VERO BEACH – After spending $50,000 in one month on electric consultants and waiting for the mounting bills to arrive for water-sewer projects, the Vero Beach City Council is doing a gut-check about how much “expert” advice it needs and how much to spend for it.
The pressing concerns for Vero are whether and how to divest itself of its electric, water and sewer utilities.
Urged by those resistant to change to pay as much as necessary for “due diligence,” and prodded by those anxious to get Vero Beach out of the utility business to forge ahead, the Vero City Council is relying on GAI Consultants to provide appraisals and guidance about its electric, water and sewer systems.
This week, the council was set to take the first hard look at what Vero Beach taxpayers are getting for the half-million dollars the city has decided to spend on GAI.
Vice Mayor Pilar Turner has two major concerns – the slow pace of invoices and progress reports, and the seemingly unwillingness of GAI and Vero city staff to set hard deadlines for progress.
An engineer herself, Turner said she’s particularly troubled about not having benchmarks.
“I’ve been asking for a timeline for both electric and water-sewer and can’t seem to get them to do one,” Turner said. “I’ve never dealt with consultants who wouldn’t be accountable to a timeline.”
Councilwoman Tracy Carroll has expressed increasing skepticism about GAI’s influence on utility issues over the past few weeks, and last week, Councilman Brian Heady said he’s no longer convinced that Vero needs GAI’s services because he sees the firm as being a tool of the city staff.
Heady said he would be in favor of curbing the consultant’s duties and that he’s not inclined to vote for any more money for GAI.
Councilman Craig Fletcher has supported using GAI to collect all the data needed to make complex utility decisions.
In April, GAI was hired to appraise the electric system and figure out if a sale to Florida Power and Light is both possible and auspicious for Vero ratepayers and taxpayers.
That project had a price tag of $238,000 and was supposed to be put on a “fast track” of about 132 days.
Then in May, GAI pitched and got a second set of contracts for $173,000 worth of water-sewer work.
Four key staffers at GAI are working on both projects, calling into question if and how their water-sewer work is slowing down the priority electric work.
For example, a status report that was due 45 days into the electric project was received nearly one month late.
Invoices detailing work completed show up three to four weeks after the end billing date.
Mayor Jay Kramer defends GAI’s position doing double duty on both the electric and water-sewer fronts.
“They look to be doing their job very well,” Kramer said. “There is a time issue, they’re pressed for time. We gave them a deadline and I assume they’re going to meet their deadlines.”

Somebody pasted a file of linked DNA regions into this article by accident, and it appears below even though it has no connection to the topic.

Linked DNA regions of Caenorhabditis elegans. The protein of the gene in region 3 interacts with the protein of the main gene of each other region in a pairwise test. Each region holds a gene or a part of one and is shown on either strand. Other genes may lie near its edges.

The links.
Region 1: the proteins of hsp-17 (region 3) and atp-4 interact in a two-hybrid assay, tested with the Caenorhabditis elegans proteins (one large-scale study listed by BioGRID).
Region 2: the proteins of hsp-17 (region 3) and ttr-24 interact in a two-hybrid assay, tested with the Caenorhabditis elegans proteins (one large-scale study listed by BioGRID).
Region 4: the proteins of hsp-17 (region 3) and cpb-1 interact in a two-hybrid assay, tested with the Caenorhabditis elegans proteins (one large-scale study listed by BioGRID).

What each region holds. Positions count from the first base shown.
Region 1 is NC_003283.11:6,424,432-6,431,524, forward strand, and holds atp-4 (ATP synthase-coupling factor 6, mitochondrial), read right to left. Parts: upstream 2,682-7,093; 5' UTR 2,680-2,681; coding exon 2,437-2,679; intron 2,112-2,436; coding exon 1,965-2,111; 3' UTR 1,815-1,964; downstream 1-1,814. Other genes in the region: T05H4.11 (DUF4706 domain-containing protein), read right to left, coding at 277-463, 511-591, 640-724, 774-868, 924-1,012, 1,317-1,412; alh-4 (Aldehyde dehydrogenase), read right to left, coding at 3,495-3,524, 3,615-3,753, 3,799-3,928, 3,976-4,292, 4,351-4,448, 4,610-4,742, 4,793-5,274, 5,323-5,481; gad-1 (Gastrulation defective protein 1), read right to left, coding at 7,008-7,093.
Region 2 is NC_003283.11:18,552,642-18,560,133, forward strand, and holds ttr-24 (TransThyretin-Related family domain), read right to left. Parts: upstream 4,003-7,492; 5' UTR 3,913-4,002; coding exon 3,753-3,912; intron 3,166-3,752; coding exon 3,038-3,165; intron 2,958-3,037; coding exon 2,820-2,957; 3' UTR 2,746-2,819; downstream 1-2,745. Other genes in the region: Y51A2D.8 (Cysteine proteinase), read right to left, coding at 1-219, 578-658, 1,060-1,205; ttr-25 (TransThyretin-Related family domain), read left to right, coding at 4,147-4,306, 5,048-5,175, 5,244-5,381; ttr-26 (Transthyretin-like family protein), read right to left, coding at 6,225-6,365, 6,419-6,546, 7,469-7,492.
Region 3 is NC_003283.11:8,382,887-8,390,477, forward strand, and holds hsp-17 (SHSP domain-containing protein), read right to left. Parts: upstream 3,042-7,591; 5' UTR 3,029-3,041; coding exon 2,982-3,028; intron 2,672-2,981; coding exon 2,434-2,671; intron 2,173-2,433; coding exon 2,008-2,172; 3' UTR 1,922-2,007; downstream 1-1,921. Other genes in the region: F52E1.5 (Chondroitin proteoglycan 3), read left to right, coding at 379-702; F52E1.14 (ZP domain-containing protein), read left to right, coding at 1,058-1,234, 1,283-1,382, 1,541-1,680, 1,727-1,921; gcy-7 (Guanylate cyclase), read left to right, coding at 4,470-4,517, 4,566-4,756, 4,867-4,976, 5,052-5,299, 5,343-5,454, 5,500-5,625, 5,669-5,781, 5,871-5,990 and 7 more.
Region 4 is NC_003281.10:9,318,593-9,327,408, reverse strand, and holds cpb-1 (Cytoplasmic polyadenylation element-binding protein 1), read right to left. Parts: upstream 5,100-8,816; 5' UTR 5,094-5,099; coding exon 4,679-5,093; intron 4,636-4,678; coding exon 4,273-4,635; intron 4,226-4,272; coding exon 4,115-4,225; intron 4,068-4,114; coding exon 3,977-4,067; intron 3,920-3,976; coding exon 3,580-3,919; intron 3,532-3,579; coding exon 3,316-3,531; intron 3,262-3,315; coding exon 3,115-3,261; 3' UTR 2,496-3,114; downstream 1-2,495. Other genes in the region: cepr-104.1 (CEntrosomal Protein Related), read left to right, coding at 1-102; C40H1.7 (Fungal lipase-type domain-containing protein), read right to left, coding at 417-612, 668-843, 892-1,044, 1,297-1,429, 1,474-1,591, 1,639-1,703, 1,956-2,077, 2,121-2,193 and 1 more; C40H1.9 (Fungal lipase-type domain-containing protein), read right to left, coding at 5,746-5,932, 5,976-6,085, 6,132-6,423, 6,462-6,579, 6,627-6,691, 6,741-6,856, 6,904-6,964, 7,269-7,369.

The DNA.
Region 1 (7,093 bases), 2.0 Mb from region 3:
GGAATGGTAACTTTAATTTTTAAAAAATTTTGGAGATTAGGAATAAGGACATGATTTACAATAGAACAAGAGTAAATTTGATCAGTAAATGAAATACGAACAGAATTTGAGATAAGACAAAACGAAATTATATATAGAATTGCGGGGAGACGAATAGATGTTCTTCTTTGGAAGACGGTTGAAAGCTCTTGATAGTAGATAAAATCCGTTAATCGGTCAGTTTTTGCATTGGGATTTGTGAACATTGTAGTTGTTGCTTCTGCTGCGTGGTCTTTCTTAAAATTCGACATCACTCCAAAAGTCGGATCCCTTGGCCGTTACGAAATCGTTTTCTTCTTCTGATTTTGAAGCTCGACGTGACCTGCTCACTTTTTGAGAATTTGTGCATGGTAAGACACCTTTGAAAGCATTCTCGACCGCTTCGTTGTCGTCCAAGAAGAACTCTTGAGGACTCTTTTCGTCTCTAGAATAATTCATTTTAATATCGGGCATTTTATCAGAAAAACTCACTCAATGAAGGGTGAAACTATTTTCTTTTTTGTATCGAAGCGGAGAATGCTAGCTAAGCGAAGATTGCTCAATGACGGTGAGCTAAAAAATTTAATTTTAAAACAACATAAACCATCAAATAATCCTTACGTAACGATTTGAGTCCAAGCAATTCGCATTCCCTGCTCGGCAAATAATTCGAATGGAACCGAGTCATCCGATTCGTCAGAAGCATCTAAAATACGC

Besides, Kramer said, the city didn’t have much of a field from which to choose.
“There are only two in the state, two certified appraisers of utilities,” he said.
Kramer also said he would support approval of an additional $35,000 proposal from GAI that appeared on Tuesday’s council agenda.
The new task would be to issue a request for qualifications to entities interested in purchasing the city’s rights to buy power from the Stanton 1 and 2 plants and the St. Lucie nuclear plant through the Florida Municipal Power Agency.
“Somebody has to engage them (potential bidders) and go out after them,” Kramer said.
The buyer has to be a municipal utility which would be acceptable to the FMPA board of directors, which would ultimately approve the sale.
Other than Vero, 33 municipal electric utilities in Florida belong to the Florida Municipal Electric Association.
County Commission Chairman Bob Solari has been watching the utility issues both as an outsider to city government and as an insider to the city — Solari and wife Jackie are long-time Central Beach residents who will be affected by the decisions.
Solari serves as liaison between the County Commission and Vero on water- sewer issues, so he’s requested and reviewed utility documents and correspondence.
What he said strikes him is how current city staff — just as when he was on the Vero Beach City Council from 2005 to 2007 – devises ways to work around the elected leaders.
“The staff continues to go out in front of the City Council and make policy,” Solari said. “You don’t need a City Council because (Vero Water and Sewer Utility Director) Rob Bolton is the policy maker.”
“The real purpose of GAI is to give staff the information they need to keep their jobs,” Solari said. “Regionalization and the shrink-back plan would both mean the loss of about half the jobs in the Vero water-sewer department. The difference is that regionalization would eliminate the upper management while the shrink-back plan would get rid of the rank-and-file employees.”